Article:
een

Definition from Wiktionary, the free dictionary
Jump to navigation Jump to search
See also: Een, e'en, -een, Eén, eên, -éen, and één

English[edit]

Pronunciation[edit]

Etymology 1[edit]

Noun[edit]

een

  1. (archaic and Scotland, Northern England) plural of eye
    • 1590, Edmund Spenser, The Faerie Qveene. [], London: [] [John Wolfe] for VVilliam Ponsonbie, OCLC 960102938, book I, canto IV, stanza 21:
      And eke with fatnesse swollen were his eyne
    • 1902, John Buchan, The Outgoing of the Tide
      But the sight of her eyes was not a thing to forget. John Dodds said they were the een of a deer with the Devil ahint them; and indeed, they would so appal an onlooker that a sudden unreasoning terror came into his heart, while his feet would impel him to flight.
References[edit]

Etymology 2[edit]

From a contraction of even.

Adverb[edit]

een (not comparable)

  1. (dialectal, Northern England) even.

Etymology 3[edit]

From even (evening).

Noun[edit]

een (plural eens)

  1. (poetic or dialectal, Scotland) evening.
Synonyms[edit]

Anagrams[edit]


Afrikaans[edit]

Afrikaans cardinal numbers
 <  0 1 2  > 
    Cardinal : een
    Ordinal : eerste

Etymology[edit]

From Dutch een, from Middle Dutch een, from Old Dutch ēn, ein, from Proto-West Germanic *ain, from Proto-Germanic *ainaz, from Proto-Indo-European *óynos.

Pronunciation[edit]

  • (file)

Numeral[edit]

een

  1. one

Derived terms[edit]

Anagrams[edit]


Central Franconian[edit]

Alternative forms[edit]

  • ein (Kölsch; Westerwald)
  • ään (eastern Moselle Franconian)

Etymology[edit]

From Old High German ein, from Proto-Germanic *ainaz.

Pronunciation[edit]

Numeral[edit]

een

  1. (Ripuarian, western Moselle Franconian) one
    Loß mich der nur een Frooch stelle.
    Let me ask you just one question.
    Wanns de keene Steff häs, kann ich der eener jevve.
    If you don't have a pencil, I can give you one.

Declension[edit]

  • Nominative/Accusative:
    • Attributive: ee Mann or eene Mann, een Frau, ee Kend. The form ee becomes een before vowels and optionally elsewhere, whereas the feminine is always een.
    • Independent without determiner: eener or eene m, een f, eent or (younger) eens n.
    • Independent with determiner: dä/die/dat een or dä/die/dat eene.
  • Dative:
    • Without determiner: eenem Mann, eener Frau, eenem Kend.
    • With determiner: däm eene m/n, dä eene or dä eener f.
  • Eastern Moselle Franconian distinguishes masculine nominative and accusative. Masculine ää, ääner are nominative, whereas masculine ääne is accusative.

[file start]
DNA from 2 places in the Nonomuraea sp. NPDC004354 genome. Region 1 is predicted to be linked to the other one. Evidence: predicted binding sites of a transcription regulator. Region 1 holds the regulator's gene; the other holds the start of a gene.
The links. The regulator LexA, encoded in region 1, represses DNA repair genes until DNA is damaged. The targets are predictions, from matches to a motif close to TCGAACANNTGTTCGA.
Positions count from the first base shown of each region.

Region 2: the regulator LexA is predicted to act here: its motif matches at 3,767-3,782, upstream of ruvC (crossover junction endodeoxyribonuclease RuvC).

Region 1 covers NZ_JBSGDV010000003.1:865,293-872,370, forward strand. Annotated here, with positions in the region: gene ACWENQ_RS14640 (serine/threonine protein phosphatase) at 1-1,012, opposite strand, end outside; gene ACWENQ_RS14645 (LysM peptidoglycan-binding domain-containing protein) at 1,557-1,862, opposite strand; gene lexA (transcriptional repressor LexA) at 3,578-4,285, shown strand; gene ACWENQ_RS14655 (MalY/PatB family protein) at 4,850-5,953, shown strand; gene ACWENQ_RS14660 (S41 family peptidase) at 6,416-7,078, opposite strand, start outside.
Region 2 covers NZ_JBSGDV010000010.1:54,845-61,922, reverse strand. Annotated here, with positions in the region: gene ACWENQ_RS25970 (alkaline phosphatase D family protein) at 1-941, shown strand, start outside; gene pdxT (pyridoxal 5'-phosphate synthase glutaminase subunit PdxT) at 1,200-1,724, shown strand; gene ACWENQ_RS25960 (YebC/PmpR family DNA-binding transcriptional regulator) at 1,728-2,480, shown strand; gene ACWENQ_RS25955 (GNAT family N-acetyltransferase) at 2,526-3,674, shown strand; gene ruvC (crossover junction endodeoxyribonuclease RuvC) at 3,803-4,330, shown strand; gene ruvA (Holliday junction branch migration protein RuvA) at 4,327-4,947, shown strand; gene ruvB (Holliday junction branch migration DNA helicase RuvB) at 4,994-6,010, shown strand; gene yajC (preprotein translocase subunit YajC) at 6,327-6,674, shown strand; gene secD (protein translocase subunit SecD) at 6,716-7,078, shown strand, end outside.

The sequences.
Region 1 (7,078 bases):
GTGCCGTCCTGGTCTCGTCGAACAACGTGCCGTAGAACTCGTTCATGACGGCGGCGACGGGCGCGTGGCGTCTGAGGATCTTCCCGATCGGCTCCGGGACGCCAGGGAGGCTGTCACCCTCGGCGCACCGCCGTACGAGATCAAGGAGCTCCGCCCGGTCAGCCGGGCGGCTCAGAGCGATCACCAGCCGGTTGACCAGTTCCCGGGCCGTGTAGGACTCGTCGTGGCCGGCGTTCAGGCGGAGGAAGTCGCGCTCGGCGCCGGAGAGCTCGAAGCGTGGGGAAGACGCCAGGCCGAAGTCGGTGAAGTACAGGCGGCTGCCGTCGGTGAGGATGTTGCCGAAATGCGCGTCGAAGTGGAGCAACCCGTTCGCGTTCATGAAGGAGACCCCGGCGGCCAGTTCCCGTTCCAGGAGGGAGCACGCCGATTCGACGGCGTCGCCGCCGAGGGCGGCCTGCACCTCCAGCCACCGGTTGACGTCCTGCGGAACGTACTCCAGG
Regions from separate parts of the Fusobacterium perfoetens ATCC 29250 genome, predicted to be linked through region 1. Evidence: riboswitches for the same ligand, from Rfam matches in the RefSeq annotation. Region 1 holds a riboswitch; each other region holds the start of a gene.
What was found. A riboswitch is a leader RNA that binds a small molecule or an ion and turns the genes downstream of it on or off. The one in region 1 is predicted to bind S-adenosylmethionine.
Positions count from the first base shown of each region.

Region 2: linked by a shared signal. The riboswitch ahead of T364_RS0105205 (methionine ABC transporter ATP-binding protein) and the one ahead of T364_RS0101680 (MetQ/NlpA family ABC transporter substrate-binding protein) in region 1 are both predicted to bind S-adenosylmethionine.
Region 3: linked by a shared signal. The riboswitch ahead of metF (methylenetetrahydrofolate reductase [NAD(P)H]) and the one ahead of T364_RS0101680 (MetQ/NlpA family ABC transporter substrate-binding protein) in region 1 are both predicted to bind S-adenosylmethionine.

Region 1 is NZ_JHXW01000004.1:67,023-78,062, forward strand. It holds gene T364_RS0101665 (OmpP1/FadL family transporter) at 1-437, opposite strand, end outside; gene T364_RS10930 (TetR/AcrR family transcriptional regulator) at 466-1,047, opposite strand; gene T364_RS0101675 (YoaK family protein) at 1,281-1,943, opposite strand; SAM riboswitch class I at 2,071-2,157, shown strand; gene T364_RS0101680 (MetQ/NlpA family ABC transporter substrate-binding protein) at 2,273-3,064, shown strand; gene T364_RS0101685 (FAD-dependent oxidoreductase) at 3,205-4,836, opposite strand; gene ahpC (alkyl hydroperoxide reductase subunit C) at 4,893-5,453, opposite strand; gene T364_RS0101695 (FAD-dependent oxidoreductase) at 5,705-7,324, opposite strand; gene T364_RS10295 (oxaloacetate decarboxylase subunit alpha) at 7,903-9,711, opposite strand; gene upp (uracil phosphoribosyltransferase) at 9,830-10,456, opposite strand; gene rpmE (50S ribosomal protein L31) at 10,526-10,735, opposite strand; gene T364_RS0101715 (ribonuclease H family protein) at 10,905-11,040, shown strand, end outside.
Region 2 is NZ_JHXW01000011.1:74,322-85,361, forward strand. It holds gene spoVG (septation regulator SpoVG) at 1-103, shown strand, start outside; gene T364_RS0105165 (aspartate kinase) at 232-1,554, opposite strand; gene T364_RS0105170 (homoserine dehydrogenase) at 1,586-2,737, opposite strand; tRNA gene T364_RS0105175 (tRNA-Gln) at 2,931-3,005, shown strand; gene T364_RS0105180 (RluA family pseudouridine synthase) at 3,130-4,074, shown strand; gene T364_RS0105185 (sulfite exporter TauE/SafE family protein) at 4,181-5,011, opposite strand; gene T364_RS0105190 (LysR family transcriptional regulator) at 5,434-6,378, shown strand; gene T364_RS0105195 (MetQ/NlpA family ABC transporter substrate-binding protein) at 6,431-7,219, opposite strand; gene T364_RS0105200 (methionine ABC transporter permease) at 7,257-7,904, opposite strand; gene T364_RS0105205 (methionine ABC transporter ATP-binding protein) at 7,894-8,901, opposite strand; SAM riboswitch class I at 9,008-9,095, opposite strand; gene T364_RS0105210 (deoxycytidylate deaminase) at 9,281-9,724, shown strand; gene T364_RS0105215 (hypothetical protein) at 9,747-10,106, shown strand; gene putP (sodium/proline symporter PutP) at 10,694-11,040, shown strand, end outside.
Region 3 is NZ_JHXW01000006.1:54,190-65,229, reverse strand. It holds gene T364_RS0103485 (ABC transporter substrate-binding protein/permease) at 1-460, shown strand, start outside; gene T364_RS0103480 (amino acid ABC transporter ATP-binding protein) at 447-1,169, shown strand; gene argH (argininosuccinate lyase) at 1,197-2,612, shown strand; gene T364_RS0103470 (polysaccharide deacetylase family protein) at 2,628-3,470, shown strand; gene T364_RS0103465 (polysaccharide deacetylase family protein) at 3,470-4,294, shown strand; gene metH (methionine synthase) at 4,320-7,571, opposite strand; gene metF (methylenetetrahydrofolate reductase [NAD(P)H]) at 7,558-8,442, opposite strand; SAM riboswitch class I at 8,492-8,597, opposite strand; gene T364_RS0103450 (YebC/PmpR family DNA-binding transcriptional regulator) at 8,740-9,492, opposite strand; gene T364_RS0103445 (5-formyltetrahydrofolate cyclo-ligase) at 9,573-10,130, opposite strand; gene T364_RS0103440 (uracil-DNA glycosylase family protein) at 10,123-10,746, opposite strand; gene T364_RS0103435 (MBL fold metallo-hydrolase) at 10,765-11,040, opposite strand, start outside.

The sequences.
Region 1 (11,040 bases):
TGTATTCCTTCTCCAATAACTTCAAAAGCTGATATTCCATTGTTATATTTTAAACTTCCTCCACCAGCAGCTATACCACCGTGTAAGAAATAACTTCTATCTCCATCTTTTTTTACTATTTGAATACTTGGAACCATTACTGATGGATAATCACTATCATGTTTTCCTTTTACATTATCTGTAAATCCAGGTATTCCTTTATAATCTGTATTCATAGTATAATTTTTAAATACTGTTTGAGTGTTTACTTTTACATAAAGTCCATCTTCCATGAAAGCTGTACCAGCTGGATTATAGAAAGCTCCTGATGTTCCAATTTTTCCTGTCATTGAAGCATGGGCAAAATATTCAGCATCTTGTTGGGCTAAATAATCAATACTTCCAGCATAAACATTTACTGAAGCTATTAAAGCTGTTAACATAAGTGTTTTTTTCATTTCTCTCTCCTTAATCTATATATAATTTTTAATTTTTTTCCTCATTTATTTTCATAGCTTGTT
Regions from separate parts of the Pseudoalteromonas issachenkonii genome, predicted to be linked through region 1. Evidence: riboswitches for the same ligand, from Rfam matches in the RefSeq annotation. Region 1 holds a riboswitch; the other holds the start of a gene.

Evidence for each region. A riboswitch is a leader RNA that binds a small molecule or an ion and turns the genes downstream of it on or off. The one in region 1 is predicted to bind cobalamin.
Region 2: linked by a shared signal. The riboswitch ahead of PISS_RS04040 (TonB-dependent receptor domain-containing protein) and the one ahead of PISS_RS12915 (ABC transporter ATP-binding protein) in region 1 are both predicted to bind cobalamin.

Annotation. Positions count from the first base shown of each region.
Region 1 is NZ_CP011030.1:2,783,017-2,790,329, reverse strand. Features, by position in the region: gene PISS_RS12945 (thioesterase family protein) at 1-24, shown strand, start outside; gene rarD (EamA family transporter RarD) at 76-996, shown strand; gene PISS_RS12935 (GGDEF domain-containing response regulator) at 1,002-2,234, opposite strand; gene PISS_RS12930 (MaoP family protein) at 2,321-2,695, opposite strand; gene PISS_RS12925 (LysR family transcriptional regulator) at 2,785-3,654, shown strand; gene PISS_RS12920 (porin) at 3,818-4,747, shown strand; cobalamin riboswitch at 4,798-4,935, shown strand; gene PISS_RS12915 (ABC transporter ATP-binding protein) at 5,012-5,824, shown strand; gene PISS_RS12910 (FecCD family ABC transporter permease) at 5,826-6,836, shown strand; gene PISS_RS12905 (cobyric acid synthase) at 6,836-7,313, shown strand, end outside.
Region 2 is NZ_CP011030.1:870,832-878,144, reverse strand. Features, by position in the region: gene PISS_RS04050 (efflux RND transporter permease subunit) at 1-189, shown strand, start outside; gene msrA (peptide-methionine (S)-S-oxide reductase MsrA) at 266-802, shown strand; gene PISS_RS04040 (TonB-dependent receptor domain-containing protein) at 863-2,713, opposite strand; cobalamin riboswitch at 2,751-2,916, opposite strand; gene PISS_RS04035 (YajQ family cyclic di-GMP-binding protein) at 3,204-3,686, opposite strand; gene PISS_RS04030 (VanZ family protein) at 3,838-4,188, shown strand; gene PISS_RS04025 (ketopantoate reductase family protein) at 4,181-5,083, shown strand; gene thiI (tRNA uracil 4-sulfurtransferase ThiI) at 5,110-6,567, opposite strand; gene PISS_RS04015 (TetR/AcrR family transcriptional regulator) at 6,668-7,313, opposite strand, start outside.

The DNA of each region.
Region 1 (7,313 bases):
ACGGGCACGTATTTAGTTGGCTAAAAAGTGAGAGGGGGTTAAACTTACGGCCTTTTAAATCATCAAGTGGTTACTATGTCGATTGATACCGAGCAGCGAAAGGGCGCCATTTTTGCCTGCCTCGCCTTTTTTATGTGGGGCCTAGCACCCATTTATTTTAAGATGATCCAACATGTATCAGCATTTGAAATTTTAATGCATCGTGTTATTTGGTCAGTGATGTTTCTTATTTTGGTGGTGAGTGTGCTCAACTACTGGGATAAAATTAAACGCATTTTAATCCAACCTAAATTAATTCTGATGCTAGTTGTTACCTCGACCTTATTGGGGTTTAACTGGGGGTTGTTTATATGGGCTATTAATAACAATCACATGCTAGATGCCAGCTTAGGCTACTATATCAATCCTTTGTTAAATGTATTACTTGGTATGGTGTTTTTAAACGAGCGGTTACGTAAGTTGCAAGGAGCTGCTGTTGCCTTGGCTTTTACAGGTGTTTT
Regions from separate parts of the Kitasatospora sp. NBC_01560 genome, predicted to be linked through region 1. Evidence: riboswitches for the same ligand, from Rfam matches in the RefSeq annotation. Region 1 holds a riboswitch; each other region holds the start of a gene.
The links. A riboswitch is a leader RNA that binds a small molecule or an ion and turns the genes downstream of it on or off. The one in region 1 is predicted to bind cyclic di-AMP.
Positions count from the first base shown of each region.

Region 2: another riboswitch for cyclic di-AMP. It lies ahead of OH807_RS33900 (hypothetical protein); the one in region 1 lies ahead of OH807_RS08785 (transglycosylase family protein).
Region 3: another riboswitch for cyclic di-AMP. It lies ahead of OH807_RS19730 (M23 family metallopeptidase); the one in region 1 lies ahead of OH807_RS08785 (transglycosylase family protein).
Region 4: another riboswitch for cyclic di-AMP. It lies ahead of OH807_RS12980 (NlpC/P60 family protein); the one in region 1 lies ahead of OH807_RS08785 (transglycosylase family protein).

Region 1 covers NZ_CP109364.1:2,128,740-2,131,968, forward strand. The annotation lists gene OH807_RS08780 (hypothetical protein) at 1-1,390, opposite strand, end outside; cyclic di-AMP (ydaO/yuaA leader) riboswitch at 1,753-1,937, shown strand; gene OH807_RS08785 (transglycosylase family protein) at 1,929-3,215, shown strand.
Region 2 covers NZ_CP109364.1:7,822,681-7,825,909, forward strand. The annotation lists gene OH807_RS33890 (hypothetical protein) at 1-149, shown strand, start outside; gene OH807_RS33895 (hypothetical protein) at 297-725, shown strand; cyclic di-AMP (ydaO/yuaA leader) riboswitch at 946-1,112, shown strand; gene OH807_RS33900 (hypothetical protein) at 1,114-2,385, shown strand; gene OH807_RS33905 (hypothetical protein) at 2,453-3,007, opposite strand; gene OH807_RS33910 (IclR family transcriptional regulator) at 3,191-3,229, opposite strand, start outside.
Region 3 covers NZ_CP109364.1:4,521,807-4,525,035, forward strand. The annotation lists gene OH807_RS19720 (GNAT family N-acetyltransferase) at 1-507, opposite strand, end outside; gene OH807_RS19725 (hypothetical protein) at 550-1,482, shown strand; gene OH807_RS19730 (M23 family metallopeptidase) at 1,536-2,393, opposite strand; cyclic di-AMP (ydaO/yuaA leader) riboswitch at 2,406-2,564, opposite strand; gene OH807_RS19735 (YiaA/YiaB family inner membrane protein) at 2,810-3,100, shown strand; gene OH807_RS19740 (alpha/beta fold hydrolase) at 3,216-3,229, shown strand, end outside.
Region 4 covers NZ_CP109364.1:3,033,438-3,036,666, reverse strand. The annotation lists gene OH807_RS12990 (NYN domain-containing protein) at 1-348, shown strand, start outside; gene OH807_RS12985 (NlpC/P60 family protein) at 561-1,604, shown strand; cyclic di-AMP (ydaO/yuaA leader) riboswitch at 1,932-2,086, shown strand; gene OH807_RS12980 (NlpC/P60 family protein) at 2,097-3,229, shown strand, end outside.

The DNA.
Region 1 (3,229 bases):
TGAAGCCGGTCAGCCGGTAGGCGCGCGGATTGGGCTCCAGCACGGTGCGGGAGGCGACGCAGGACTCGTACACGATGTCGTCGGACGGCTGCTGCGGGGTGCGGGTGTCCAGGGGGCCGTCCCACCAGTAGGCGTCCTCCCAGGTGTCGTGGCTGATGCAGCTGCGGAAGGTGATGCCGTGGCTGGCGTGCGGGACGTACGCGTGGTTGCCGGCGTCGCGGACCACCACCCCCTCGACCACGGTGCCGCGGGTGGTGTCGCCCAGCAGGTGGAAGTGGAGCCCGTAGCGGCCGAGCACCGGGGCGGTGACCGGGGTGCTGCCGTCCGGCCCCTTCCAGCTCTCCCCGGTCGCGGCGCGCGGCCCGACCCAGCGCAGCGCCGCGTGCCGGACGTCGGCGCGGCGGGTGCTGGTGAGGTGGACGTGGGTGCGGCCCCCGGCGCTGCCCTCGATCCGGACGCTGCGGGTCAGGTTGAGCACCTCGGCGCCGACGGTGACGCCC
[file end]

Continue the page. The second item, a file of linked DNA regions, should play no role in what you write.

• Westernmost Ripuarian has no dative forms. Moreover it uses the velarised stem eng- before vocalic endings and always in the feminine.

See also[edit]


Dutch[edit]

Etymology[edit]

From Middle Dutch êen, from Old Dutch ēn, ein, from Proto-West Germanic *ain, from Proto-Germanic *ainaz, from Proto-Indo-European *óynos.

Pronunciation 1[edit]

Article[edit]

een (contracted form 'n)

  1. (indefinite article) Placed before a singular noun, indicating a general case of a person or thing: a, an. Compare with de and het.
Descendants[edit]
  • Berbice Creole Dutch: en
  • Negerhollands: een
  • Jersey Dutch: ên, en
  • Skepi Creole Dutch: aen

Pronunciation 2[edit]

Numeral[edit]

Dutch cardinal numbers
 <  0 1 2  > 
    Cardinal : een
    Ordinal : eerst

een

  1. one
Derived terms[edit]
Descendants[edit]
  • Berbice Creole Dutch: en
  • Jersey Dutch: êne, ên
  • Negerhollands: een, en
  • Skepi Creole Dutch: en
  • Trió: ein_me
See also[edit]

Usage notes[edit]

When it is unclear from the context whether een is the number (pronounced /eːn/) or the indefinite article (pronounced /ən/), the former is written with acute accents: één (one). In all other cases it is written without. For example, een van die unambiguously means “one of those”, so it is written without acute accents. However, een appel could mean both “one apple” and “an apple”, so if the former is intended one would write één appel.

When only the first letter of één is capitalised, the acute accent is usually dropped from the upper case E: Eén.

Examples
  • Een hoed: a hat; een oor; an ear.
  • Eén voor allen, allen voor één: one for all, all for one. (The motto of The Three Musketeers.)

Anagrams[edit]